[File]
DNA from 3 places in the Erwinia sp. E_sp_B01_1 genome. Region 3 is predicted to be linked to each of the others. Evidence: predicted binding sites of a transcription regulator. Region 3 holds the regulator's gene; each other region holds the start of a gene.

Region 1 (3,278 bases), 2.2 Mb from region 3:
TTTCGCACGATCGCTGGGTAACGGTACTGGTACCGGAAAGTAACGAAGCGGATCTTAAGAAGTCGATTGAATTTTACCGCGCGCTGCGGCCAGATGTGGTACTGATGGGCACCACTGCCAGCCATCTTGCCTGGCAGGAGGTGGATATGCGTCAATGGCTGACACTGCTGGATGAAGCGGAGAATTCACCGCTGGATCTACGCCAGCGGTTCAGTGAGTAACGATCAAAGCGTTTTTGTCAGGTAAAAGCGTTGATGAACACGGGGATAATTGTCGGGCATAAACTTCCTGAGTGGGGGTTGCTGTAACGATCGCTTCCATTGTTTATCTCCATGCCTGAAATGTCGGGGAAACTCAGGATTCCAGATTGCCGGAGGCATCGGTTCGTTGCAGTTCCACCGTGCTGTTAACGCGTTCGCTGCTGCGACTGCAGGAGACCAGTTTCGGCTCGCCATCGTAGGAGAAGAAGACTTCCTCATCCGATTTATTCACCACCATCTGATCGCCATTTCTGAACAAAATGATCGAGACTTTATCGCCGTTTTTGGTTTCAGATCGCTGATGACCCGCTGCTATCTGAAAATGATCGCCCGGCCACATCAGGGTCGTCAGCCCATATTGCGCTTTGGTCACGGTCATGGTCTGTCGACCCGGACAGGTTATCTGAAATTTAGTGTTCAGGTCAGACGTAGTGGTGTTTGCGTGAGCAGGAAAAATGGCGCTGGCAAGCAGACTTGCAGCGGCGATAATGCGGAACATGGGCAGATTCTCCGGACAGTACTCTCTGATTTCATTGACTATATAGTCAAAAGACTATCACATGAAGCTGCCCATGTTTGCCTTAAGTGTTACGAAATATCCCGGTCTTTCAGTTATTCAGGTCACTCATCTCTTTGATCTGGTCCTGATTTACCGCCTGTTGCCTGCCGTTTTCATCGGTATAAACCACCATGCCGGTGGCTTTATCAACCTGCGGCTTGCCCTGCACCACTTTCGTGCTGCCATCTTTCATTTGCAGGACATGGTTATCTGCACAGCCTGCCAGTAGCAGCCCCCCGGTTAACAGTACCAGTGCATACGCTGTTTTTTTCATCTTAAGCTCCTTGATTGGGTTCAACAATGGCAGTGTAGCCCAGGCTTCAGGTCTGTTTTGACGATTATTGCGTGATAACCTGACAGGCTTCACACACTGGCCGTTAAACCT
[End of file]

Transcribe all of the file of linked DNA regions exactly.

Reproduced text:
DNA from 3 places in the Erwinia sp. E_sp_B01_1 genome. Region 3 is predicted to be linked to each of the others. Evidence: predicted binding sites of a transcription regulator. Region 3 holds the regulator's gene; each other region holds the start of a gene.

Region 1 (3,278 bases), 2.2 Mb from region 3:
TTTCGCACGATCGCTGGGTAACGGTACTGGTACCGGAAAGTAACGAAGCGGATCTTAAGAAGTCGATTGAATTTTACCGCGCGCTGCGGCCAGATGTGGTACTGATGGGCACCACTGCCAGCCATCTTGCCTGGCAGGAGGTGGATATGCGTCAATGGCTGACACTGCTGGATGAAGCGGAGAATTCACCGCTGGATCTACGCCAGCGGTTCAGTGAGTAACGATCAAAGCGTTTTTGTCAGGTAAAAGCGTTGATGAACACGGGGATAATTGTCGGGCATAAACTTCCTGAGTGGGGGTTGCTGTAACGATCGCTTCCATTGTTTATCTCCATGCCTGAAATGTCGGGGAAACTCAGGATTCCAGATTGCCGGAGGCATCGGTTCGTTGCAGTTCCACCGTGCTGTTAACGCGTTCGCTGCTGCGACTGCAGGAGACCAGTTTCGGCTCGCCATCGTAGGAGAAGAAGACTTCCTCATCCGATTTATTCACCACCATCTGATCGCCATTTCTGAACAAAATGATCGAGACTTTATCGCCGTTTTTGGTTTCAGATCGCTGATGACCCGCTGCTATCTGAAAATGATCGCCCGGCCACATCAGGGTCGTCAGCCCATATTGCGCTTTGGTCACGGTCATGGTCTGTCGACCCGGACAGGTTATCTGAAATTTAGTGTTCAGGTCAGACGTAGTGGTGTTTGCGTGAGCAGGAAAAATGGCGCTGGCAAGCAGACTTGCAGCGGCGATAATGCGGAACATGGGCAGATTCTCCGGACAGTACTCTCTGATTTCATTGACTATATAGTCAAAAGACTATCACATGAAGCTGCCCATGTTTGCCTTAAGTGTTACGAAATATCCCGGTCTTTCAGTTATTCAGGTCACTCATCTCTTTGATCTGGTCCTGATTTACCGCCTGTTGCCTGCCGTTTTCATCGGTATAAACCACCATGCCGGTGGCTTTATCAACCTGCGGCTTGCCCTGCACCACTTTCGTGCTGCCATCTTTCATTTGCAGGACATGGTTATCTGCACAGCCTGCCAGTAGCAGCCCCCCGGTTAACAGTACCAGTGCATACGCTGTTTTTTTCATCTTAAGCTCCTTGATTGGGTTCAACAATGGCAGTGTAGCCCAGGCTTCAGGTCTGTTTTGACGATTATTGCGTGATAACCTGACAGGCTTCACACACTGGCCGTTAAACCT